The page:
NEW YORK — The extent of Arctic sea ice this week shrunk to a new low in the era of satellite record-keeping that began in 1979. The increased expanse of water near the top of the world could have implications for global shipping, wildlife and even international diplomacy.
Polar bears hunt seals from sea ice, but could drown if forced to swim long distances in open water. Satellite photos released by America’s space agency, NASA, illustrate the daunting threat to such bears. An image shows the amount of Arctic Sea ice in 1979. Another shows the record minimum set this year on September 16. The shrinkage is equivalent to an area greater than Texas, an impossible distance for even the mightiest polar bear to swim.
Scientists say fossil fuels are increasing carbon emissions in the atmosphere. This not only warms the oceans, but threatens biodiversity in cold and warm waters alike.
“As we increase the carbon dioxide in the atmosphere, a high proportion, about 40 percent of that, goes back into the ocean, and so it’s increasing the acid content of the ocean and that’s threatening coral reefs,” said Ben Orlove, a Columbia University climate research scientist.
Orlove notes that the demise of coral reefs subsequently threatens fisheries around them.
Scientists at a recent symposium at Columbia University’s Earth Institute said less ice is likely to draw some shipping away from the Panama Canal. This is because a northern route, though still hazardous, reduces the distance between Europe and Asia by about 6,500 kilometers.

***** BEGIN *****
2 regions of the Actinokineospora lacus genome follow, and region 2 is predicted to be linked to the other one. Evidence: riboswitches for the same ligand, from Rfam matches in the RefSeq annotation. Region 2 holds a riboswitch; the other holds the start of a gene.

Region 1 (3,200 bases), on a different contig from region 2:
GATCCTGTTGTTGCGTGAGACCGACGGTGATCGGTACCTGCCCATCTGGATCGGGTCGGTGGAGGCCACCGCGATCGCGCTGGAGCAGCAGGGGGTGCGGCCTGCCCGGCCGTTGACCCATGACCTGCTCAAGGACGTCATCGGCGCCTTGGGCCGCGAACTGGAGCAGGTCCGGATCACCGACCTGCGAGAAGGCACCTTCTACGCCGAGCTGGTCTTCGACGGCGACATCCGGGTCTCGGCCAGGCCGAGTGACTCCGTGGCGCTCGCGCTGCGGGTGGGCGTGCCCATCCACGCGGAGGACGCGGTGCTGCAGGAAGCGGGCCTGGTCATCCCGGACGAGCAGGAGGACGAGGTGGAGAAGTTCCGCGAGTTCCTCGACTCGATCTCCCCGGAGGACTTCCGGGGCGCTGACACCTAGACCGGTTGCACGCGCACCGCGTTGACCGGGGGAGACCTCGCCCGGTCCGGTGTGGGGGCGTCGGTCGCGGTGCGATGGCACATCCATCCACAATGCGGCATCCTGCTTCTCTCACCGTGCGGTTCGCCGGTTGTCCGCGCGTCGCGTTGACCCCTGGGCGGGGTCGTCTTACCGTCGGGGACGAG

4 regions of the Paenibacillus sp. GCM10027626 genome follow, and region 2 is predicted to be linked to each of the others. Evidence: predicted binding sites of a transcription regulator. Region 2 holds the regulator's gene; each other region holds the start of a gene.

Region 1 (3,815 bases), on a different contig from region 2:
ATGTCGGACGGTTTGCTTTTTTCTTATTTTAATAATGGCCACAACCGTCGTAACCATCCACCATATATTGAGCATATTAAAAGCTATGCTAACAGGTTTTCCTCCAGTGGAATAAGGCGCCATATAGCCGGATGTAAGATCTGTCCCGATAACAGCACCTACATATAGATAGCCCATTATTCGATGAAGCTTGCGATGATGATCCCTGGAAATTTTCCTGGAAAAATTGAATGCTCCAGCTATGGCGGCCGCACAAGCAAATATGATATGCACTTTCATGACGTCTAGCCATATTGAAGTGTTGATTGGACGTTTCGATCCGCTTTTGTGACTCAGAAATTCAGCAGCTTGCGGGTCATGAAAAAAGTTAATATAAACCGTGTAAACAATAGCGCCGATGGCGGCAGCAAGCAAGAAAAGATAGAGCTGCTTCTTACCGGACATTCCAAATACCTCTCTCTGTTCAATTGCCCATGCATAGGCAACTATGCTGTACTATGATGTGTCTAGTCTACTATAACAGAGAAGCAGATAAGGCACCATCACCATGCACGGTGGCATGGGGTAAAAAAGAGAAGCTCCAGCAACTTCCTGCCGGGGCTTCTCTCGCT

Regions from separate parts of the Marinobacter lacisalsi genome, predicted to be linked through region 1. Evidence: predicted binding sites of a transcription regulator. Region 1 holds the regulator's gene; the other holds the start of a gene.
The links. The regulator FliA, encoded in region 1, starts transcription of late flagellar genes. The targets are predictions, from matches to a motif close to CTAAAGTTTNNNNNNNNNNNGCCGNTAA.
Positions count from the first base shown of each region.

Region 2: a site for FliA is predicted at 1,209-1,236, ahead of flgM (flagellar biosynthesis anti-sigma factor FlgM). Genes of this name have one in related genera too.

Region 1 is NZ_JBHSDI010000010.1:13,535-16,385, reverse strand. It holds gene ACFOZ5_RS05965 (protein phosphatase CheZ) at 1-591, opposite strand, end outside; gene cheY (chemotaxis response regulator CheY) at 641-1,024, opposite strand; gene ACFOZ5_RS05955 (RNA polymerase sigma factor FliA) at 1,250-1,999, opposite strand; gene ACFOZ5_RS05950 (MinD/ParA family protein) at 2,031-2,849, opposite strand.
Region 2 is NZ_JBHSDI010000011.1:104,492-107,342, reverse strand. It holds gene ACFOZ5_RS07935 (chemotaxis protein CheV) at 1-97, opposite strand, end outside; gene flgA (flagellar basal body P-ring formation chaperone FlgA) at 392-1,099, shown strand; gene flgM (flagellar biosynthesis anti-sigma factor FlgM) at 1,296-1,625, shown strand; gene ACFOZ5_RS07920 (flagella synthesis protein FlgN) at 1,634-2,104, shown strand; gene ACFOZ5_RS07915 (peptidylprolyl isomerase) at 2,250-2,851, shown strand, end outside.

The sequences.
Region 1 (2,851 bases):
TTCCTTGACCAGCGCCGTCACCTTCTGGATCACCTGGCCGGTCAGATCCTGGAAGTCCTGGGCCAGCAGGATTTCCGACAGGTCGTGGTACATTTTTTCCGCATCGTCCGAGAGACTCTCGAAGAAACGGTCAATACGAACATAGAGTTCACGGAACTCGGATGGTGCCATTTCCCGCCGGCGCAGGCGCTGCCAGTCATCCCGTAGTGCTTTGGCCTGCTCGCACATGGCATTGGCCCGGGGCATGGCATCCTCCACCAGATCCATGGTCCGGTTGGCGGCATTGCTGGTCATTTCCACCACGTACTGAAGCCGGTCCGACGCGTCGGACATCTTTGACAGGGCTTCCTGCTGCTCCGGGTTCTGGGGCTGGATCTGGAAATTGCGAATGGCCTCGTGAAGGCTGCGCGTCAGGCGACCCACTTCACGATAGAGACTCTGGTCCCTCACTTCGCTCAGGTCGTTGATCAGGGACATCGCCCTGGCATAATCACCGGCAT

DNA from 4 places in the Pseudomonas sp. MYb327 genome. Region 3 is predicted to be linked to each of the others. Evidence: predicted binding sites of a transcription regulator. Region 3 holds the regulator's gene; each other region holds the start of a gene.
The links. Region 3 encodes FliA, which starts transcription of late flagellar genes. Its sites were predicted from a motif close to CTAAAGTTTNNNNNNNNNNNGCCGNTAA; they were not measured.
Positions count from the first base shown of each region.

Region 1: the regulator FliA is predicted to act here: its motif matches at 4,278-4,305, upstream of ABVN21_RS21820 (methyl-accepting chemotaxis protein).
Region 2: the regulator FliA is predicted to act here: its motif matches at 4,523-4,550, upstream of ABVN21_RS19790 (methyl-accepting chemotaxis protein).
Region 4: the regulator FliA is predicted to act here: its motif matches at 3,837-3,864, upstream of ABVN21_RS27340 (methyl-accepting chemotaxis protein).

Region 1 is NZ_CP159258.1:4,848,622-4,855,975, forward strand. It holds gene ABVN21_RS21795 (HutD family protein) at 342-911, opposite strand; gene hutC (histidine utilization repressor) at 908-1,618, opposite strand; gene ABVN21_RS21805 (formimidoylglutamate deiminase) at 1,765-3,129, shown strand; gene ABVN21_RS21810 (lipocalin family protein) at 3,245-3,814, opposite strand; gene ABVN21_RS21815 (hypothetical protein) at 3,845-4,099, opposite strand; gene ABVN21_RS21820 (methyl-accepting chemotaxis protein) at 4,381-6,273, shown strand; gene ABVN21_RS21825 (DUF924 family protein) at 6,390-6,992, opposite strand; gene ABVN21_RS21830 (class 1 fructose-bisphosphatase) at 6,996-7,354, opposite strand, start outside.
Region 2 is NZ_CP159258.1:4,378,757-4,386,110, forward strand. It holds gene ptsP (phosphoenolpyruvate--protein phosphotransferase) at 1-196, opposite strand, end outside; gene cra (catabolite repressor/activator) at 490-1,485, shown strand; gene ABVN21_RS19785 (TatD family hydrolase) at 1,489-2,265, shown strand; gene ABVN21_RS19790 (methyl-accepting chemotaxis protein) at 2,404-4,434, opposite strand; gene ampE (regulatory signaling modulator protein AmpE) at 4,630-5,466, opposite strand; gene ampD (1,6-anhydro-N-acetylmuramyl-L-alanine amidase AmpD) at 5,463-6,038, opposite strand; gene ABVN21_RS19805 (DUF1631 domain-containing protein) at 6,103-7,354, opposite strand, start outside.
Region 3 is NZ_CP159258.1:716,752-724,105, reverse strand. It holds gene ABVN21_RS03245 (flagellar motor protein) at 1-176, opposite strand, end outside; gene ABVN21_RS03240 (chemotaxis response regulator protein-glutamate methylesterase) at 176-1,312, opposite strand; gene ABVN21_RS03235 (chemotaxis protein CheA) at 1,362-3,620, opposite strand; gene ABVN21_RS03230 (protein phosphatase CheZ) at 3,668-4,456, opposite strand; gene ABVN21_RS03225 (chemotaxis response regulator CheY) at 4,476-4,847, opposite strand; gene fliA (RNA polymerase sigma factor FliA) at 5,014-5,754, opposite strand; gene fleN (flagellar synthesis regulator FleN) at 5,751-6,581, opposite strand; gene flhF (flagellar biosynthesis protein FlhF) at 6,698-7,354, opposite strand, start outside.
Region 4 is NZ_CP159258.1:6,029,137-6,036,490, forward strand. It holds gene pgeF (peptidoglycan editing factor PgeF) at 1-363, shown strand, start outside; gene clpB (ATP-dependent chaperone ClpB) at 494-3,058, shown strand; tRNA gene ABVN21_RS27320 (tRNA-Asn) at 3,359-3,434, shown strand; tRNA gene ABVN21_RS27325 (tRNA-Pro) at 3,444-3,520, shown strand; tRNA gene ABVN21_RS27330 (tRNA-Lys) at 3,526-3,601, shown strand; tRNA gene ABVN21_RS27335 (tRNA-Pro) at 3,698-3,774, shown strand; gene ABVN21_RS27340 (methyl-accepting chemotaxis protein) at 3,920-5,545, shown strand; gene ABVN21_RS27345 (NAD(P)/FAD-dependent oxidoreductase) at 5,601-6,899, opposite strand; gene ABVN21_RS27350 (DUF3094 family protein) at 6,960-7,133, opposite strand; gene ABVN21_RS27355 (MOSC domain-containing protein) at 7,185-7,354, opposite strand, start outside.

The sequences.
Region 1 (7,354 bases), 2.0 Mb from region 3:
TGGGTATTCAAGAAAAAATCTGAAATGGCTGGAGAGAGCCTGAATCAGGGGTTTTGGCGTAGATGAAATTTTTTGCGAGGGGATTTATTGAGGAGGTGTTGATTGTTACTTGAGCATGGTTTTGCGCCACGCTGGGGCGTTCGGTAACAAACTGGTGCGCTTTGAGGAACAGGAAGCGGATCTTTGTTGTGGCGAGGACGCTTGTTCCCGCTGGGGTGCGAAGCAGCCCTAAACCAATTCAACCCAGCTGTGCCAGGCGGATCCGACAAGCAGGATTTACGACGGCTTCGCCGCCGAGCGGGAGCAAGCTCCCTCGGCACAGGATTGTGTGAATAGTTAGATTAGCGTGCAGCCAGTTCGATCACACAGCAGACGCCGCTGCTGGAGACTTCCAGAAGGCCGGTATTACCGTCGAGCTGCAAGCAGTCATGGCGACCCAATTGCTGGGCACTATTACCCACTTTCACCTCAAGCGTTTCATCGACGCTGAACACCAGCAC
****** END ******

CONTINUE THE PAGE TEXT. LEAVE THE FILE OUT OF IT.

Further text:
Anne Siders of Columbia’s Center for Climate Change Law said countries bordering the Arctic are not the only ones with interests there.
“There certainly will be interest in the Arctic from nations that don’t touch physically on the Arctic; that’s very clear for natural resources, for fishing, for a variety of reasons,” said Siders.
Energy supplies are among those reasons. Siders says China and Japan are seeking influence - so far unsuccessfully - in the Arctic Council, an international forum of eight countries that border the Arctic.
Scientists say more open water in the Arctic means more evaporation and extreme weather elsewhere. The Earth Institute’s Peter Schlosser adds that warmer water around Greenland could melt some of the island’s glaciers to the detriment of low-lying areas everywhere.
“They are impacting sea levels, for example. If you look at the tropical Pacific and island nations there, they experience sea level rise and their existence is actually threatened by that,” said Schlosser.
The Arctic is far from most of the world’s population. Scientists, however, caution that distance is no guarantee people will be spared the effects of warming in the planet’s northernmost regions.